📆 May 21, 2022 | ⏱️ 4 minute read

On Cultural Appropriation

There seems to be moral confusion about why cultural appropriation is bad. I’d like to use this entry to clear that up. We’ll start with the Wikipedia definition of cultural appropriation:

“Cultural appropriation is the inappropriate or unacknowledged adoption of an element or elements of one culture or identity by members of another culture or identity” - Wikipedia, CC BY-SA 3.0

Let’s spend some time on that definition. First of all, it uses the weasel word “inappropriate”. This is not a straw man picking on a particular definition either. I’ve seen several online articles accusing people of cultural appropriation that use words like “inappropriate”, “offensive”, “distasteful”, and “disrespectful”. These words tell us absolutely nothing about why cultural appropriation is morally wrong.

Take the word “offensive” as an example. Non-indigenous people wearing a headdress may offend indigenous Americans, but is something morally wrong just because it offends someone? Antihomosexualists are offended by same-sex marriage. Does that make same-sex marriage wrong? Does any amount of offense taken by any number of people make same-sex marriage morally wrong? If not, then why is it morally relevant that indigenous people are offended?

Let’s talk about the word “unacknowledged” from the Wikipedia definition. If I take credit for someone else’s idea, that’s wrong because it’s deceit and I’m robbing them of potential rewards and recognition. But unacknowledged imitation in many contexts isn’t deceitful. We don’t expect people to acknowledge everything they do that comes from a culture they didn’t invent. None of us would ever make it through the day if that were the case.

I also disagree with the characterization of cultural appropriation as stealing. If I steal your car, you no longer have a car. If I imitate your culture, you still have a culture. More fundamentally, I disagree with the idea that it’s your culture to begin with. Cultures shouldn’t be owned.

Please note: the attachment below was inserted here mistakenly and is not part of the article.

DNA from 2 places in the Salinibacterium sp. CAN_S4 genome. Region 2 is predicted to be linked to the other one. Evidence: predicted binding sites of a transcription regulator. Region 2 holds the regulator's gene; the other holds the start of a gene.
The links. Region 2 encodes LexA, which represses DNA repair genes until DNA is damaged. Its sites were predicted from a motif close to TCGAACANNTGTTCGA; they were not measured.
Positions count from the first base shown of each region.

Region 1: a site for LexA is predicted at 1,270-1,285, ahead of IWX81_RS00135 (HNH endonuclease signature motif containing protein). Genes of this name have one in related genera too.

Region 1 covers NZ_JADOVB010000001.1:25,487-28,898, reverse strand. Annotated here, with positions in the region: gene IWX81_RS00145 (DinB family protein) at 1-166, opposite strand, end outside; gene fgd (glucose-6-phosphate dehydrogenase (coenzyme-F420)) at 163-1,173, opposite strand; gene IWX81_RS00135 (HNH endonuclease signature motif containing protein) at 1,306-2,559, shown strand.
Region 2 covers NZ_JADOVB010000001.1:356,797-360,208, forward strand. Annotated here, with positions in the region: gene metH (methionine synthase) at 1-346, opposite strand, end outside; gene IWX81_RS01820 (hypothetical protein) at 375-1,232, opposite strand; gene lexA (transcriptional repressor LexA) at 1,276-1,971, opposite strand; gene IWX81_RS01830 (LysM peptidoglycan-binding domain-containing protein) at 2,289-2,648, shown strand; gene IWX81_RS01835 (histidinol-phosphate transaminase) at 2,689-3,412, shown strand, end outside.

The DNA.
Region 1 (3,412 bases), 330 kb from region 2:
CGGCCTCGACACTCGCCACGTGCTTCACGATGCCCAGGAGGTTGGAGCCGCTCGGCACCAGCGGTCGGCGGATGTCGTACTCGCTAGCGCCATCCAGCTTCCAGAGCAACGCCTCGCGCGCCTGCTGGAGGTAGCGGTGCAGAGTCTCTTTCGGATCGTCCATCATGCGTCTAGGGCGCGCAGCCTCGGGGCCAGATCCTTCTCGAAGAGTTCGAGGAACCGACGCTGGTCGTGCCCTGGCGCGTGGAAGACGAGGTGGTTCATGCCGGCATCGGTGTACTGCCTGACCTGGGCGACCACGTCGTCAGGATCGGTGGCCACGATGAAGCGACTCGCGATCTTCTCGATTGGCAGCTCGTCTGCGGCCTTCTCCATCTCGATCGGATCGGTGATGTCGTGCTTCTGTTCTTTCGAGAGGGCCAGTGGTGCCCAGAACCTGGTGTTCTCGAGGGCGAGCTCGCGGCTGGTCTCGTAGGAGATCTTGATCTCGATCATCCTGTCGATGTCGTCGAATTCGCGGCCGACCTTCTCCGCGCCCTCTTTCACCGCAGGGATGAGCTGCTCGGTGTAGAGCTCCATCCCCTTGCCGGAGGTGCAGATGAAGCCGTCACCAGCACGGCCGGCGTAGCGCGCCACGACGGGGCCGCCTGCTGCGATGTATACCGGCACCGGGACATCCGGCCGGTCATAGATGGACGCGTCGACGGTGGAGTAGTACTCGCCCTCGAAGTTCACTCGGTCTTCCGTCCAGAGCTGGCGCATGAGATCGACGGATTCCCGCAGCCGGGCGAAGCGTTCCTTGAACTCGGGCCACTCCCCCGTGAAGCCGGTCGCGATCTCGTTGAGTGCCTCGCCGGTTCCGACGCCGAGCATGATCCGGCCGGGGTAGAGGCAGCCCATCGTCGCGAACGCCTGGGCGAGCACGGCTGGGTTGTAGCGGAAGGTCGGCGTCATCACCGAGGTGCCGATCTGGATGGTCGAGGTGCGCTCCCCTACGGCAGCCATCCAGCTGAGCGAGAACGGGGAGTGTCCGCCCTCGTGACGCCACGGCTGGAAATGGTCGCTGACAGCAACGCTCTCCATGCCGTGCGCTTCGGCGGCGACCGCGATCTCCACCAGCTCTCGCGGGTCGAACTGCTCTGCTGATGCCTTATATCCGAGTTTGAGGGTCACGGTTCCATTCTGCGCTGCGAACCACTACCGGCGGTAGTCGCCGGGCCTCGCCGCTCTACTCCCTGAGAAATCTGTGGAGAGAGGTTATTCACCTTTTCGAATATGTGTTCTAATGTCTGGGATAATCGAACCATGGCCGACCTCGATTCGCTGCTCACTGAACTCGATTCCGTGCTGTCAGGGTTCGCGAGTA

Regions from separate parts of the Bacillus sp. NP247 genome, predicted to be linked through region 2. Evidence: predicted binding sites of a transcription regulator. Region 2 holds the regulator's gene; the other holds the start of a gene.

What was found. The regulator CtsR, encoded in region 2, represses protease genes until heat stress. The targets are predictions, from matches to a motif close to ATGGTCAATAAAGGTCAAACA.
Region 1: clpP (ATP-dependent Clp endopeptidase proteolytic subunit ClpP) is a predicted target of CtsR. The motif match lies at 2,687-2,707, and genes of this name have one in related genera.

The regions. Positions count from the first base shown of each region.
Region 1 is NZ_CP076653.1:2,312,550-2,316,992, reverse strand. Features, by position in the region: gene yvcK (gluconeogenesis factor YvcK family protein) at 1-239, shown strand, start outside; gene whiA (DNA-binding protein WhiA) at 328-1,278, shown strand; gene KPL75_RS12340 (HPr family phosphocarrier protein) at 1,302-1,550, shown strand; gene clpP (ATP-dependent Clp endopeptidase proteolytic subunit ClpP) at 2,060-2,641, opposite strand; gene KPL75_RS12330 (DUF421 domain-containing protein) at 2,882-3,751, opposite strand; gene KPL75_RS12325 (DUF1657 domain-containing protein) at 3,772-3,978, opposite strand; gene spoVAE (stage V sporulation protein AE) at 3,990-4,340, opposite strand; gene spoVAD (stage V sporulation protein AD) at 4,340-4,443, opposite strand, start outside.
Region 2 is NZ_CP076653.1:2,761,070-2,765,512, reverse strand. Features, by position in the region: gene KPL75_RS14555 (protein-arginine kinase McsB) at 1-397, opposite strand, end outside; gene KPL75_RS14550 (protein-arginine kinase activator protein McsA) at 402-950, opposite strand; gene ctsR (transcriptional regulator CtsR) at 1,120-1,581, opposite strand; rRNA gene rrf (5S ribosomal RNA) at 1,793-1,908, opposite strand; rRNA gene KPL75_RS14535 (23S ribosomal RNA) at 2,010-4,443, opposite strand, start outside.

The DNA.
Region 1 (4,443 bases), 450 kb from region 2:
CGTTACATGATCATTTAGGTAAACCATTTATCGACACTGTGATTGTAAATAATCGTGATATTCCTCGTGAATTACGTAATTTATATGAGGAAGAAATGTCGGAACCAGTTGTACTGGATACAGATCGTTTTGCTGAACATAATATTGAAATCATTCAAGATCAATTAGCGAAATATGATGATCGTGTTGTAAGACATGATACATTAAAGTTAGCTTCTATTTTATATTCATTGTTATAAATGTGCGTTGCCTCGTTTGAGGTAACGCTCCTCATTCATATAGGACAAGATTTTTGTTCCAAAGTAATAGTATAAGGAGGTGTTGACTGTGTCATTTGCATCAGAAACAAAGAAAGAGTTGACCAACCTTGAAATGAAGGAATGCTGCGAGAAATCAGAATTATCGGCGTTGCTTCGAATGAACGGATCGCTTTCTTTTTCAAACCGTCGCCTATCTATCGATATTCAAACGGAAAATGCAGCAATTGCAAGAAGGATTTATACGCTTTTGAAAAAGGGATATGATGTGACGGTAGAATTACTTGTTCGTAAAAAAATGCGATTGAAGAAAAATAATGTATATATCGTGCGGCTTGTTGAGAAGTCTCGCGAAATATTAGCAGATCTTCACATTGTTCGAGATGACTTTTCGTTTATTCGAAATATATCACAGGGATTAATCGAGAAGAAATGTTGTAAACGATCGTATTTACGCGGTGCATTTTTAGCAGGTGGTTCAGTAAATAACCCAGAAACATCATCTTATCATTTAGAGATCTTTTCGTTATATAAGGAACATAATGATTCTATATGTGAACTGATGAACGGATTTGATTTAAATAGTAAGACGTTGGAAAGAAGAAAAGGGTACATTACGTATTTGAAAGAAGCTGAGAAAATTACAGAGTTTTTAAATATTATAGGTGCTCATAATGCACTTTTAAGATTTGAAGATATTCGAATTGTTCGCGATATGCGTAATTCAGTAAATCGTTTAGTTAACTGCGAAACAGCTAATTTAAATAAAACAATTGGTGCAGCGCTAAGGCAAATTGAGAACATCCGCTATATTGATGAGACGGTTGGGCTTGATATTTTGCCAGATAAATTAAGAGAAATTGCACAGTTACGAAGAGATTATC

It is the nature of culture to be shared and mixed together. The conception of indigenous culture or any other culture as this pure untouched primordial thing is just wrong. All cultures are a melting pot that came out of centuries of cultural appropriation. Cultural appropriation is the reason we have so much cultural diversity today. If we care about preserving culture, we must allow plenty of room for cultural imitation and copying.

So how can we clear up this moral confusion? There are three steps.

First, let’s stop calling it cultural appropriation. The word “appropriation” carries a negative connotation, but there’s nothing morally wrong with cultural imitation. Culture cannot be stolen. It doesn’t belong to anyone. One need not get consent to imitate a culture ethically. One need not always explicitly acknowledge the source of a culture. And it’s not wrong to exaggerate or make parodies of a culture.

Second, let’s identify the real problem with cultural appropriation. American high school girls wearing Chinese dresses for prom are not a problem. Neither are non-indigenous people having powwows, calling people chief, or talking about their spirit animal. The root moral problem and, as far as I can tell, the only problem with “cultural appropriation” is it can spread false negative stereotypes by inaccurately depicting groups of people instead of harmlessly imitating “their” culture.

Third, let’s lower the temperature on the discussion. We all have different ideas about how groups of people should be portrayed. Even those within a group may disagree. Instead of reacting to an indigenous American costume for Halloween with “OMG!!! CULTURAL APPROPRIATION!! THIS IS INAPPROPRIATE OFFENSIVE STEREOTYPING! HOW DISRESPECTFUL! WHO RAISED YOU?! MAKE A PUBLIC APOLOGY NOW!”, we should be more thoughtful and consider the precise mechanism by which indigenous American Halloween costumes actually cause harm, if any.

We have to recognize that intelligent people can disagree about which contexts imply pure cultural imitation which is morally neutral and which contexts imply portrayal of a group of people. Sometimes it’s a gray area. There’s room for intelligent people to disagree about which representations of groups are harmful and which aren’t. We don’t need to resort to shouting matches or demand public apologies from those who have different intuitions than us.

Let’s all be thoughtful instead of ideological and remember that not everybody who disagrees with us is automatically a bad person.